Bruce Berger manages to use his imagination to convey truth in his short story. Although he is conjecturing for the majority of the story, his imagination leads him to a stereotypical truth about young love, about immigrants to America, about the disintegration of a relationship after two years, and about their predicted futures.
After reading this short story, I did not finish the page with a sense that he was lying to us or letting himself rant about a subject about which he had no evidence. From the caption written on the photograph combined with his description of Marisela’s “moist dark eyes,” he brings a girl’s life into a story form.
In only a few pages, he paints his imagined story with many missing pieces, but the readers can reabsorb his conjectures and fill in those gaps for themselves. What writing could be more truthful than that of a story that people can understand and fill in with facts that they can identify with? Whether or not Fernando ends up marrying a blonde American woman, Berger is probably right that whatever Marisela feared Fernando would do and become when he left her and traveled to America was most likely not what he ended up experiencing. And most post-adolescent readers understand the common focus of the youth on trivialities that are seemingly important in the moment. For example, readers can identify with Marisela’s superficial attempts to hold onto Fernando by photographing her blonde hair for Fernando before he traveled to the land of “golden Americans.”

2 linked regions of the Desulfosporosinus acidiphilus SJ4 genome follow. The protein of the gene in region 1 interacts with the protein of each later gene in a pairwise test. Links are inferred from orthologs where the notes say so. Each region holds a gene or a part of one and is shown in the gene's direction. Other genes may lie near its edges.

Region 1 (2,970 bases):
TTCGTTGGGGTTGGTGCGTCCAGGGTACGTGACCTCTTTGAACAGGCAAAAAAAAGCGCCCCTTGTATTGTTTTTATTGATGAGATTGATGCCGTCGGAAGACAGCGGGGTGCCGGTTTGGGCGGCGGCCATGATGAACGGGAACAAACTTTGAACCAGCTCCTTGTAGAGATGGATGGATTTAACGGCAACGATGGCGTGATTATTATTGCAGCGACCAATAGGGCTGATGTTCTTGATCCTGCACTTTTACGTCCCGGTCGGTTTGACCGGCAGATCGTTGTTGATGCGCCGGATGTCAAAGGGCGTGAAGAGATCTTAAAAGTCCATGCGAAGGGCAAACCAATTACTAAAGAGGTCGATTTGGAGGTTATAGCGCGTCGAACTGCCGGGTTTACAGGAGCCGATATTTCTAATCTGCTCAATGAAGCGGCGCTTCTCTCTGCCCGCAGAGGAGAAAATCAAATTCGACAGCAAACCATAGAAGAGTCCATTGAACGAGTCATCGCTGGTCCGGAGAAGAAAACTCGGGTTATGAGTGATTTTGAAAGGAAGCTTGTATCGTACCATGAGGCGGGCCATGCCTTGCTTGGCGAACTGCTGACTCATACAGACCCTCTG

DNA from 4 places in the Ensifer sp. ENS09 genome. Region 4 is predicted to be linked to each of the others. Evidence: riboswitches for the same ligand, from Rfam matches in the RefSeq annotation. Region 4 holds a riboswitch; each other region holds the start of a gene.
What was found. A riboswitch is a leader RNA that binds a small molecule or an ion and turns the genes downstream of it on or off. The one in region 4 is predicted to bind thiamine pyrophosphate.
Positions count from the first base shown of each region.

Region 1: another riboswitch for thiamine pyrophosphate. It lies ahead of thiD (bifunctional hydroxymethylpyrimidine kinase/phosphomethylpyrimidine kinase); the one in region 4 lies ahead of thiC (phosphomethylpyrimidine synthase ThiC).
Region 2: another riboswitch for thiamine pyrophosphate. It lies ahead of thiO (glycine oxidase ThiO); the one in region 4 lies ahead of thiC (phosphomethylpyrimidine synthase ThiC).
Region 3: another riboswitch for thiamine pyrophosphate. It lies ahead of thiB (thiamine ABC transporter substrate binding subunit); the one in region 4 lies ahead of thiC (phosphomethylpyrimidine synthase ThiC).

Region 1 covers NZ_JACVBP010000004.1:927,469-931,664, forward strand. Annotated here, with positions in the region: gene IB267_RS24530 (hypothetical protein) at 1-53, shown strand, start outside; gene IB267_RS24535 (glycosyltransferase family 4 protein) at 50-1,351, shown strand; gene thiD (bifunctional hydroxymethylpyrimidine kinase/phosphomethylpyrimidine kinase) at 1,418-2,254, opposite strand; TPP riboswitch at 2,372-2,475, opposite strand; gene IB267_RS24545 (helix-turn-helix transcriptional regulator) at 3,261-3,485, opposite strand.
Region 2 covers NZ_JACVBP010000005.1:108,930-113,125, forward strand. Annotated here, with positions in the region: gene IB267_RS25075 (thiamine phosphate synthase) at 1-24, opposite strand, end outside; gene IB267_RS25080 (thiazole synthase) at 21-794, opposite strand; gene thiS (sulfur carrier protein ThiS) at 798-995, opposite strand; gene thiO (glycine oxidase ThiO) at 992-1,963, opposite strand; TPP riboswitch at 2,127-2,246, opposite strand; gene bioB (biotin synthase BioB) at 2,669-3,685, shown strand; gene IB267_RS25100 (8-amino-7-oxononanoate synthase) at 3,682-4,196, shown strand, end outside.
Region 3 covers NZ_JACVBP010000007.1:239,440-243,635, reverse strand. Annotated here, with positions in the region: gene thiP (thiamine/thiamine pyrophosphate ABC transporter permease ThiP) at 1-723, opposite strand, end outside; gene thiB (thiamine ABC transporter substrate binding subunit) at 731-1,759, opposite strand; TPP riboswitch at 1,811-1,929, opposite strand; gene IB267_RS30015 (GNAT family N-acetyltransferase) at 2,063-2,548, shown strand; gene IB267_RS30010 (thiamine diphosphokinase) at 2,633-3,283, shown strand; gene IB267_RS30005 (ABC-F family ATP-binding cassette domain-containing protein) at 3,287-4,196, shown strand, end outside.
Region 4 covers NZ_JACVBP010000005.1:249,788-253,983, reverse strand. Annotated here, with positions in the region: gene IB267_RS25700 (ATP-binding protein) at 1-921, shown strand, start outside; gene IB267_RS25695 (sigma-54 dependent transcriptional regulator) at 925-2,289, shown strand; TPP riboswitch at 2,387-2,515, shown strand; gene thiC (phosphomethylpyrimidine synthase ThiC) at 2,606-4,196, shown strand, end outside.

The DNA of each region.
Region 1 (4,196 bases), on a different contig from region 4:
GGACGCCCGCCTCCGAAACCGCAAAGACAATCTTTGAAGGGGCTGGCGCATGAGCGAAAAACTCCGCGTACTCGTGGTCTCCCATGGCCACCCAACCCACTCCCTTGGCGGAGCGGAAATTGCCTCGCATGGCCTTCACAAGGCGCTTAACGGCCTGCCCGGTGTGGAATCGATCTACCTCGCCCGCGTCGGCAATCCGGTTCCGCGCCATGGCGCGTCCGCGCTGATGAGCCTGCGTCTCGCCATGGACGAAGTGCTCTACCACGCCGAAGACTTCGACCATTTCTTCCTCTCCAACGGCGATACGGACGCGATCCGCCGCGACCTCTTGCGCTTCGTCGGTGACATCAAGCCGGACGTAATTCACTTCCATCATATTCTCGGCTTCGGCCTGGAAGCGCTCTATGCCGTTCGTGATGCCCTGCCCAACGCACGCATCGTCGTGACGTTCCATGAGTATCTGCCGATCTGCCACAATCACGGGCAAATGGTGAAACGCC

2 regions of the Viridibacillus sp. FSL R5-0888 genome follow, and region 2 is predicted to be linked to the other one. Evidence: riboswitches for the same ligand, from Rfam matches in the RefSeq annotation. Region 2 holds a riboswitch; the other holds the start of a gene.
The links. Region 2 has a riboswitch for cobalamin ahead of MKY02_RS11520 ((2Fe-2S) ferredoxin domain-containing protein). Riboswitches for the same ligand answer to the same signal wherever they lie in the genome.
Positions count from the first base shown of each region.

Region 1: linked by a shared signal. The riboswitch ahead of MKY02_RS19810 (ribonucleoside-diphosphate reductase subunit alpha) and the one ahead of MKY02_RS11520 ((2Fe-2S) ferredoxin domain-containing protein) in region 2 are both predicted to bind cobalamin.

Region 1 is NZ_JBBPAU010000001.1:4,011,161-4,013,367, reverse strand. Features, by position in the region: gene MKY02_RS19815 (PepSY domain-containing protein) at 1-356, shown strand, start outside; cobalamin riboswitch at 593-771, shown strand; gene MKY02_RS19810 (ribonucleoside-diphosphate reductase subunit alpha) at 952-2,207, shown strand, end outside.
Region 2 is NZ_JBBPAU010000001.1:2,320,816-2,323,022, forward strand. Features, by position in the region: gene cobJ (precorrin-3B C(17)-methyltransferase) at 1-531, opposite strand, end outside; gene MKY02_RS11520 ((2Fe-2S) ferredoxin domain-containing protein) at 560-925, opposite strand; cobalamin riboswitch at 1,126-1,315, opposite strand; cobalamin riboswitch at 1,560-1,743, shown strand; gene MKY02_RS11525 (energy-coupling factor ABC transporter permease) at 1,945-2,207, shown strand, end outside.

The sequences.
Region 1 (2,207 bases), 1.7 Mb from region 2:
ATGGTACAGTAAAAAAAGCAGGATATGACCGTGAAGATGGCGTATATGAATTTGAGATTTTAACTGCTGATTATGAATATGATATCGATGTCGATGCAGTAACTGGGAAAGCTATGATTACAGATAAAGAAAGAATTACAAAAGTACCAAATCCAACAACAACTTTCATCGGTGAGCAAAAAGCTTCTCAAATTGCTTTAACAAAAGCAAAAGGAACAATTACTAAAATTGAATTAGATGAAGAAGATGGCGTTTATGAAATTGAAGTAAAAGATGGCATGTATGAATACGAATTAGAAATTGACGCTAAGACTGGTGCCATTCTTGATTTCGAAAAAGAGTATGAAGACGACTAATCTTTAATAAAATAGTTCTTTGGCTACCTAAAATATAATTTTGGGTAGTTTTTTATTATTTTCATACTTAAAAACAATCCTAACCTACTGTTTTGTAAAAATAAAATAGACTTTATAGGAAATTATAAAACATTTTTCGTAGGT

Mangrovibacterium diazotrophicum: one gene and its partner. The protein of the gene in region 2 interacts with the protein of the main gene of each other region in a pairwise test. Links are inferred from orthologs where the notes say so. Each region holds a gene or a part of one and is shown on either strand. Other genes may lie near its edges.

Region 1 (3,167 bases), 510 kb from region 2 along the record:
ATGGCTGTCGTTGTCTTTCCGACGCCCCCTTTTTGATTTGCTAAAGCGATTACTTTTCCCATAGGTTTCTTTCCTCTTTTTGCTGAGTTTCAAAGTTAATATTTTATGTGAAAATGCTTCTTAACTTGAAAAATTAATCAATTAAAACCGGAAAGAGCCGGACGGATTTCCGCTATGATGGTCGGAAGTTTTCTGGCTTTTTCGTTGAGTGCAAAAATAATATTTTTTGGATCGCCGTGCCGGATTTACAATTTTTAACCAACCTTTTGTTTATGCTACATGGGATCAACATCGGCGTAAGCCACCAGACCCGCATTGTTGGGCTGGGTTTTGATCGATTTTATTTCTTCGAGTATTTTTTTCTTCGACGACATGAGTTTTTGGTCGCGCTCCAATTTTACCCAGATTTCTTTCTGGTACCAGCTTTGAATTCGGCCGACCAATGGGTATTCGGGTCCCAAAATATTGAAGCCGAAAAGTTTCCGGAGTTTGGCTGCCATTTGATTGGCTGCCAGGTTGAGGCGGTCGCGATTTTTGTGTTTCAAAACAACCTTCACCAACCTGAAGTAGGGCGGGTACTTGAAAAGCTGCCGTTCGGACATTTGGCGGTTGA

Berger switches from a distant narrative voice, looking in on Marisela and Fernando’s separate lives from an aerial view, to a voice directed at Marisela. His personal voice at the end of the story holds the reader engaged with the unknown future of the girl, despite the fact that there is no more information on her life other than the photograph and caption. What is she doing now? Where is she? Suddenly, the story morphs into a love letter for Marisela, asking her to come to him, the writer, if she is lonely.
Berger’s passion for stories is part of the nonfiction element of his story. Nobody would write a story like “Fernando and Marisela” unless he or she cared about the histories and truths of lives preserved through found objects that reveal some information about their owners. He speaks with an air of excitement for Fernando saying “But two years is a long time for a young man tasting the novelties of another country.”
Berger’s writing shows me that a writer can create nonfiction by taking a truthful event, like finding a photograph in the preserving qualities of the Tucson desert sand, and writing about the way in which he or she imagines the truth behind the face on the picture. If this were fiction, he would be telling us that everything he wrote about Marisela and Fernando actually happened to them. Instead, he lets us know where he is writing from—from a position of ignorance and curiosity, and from this we learn truth about human nature.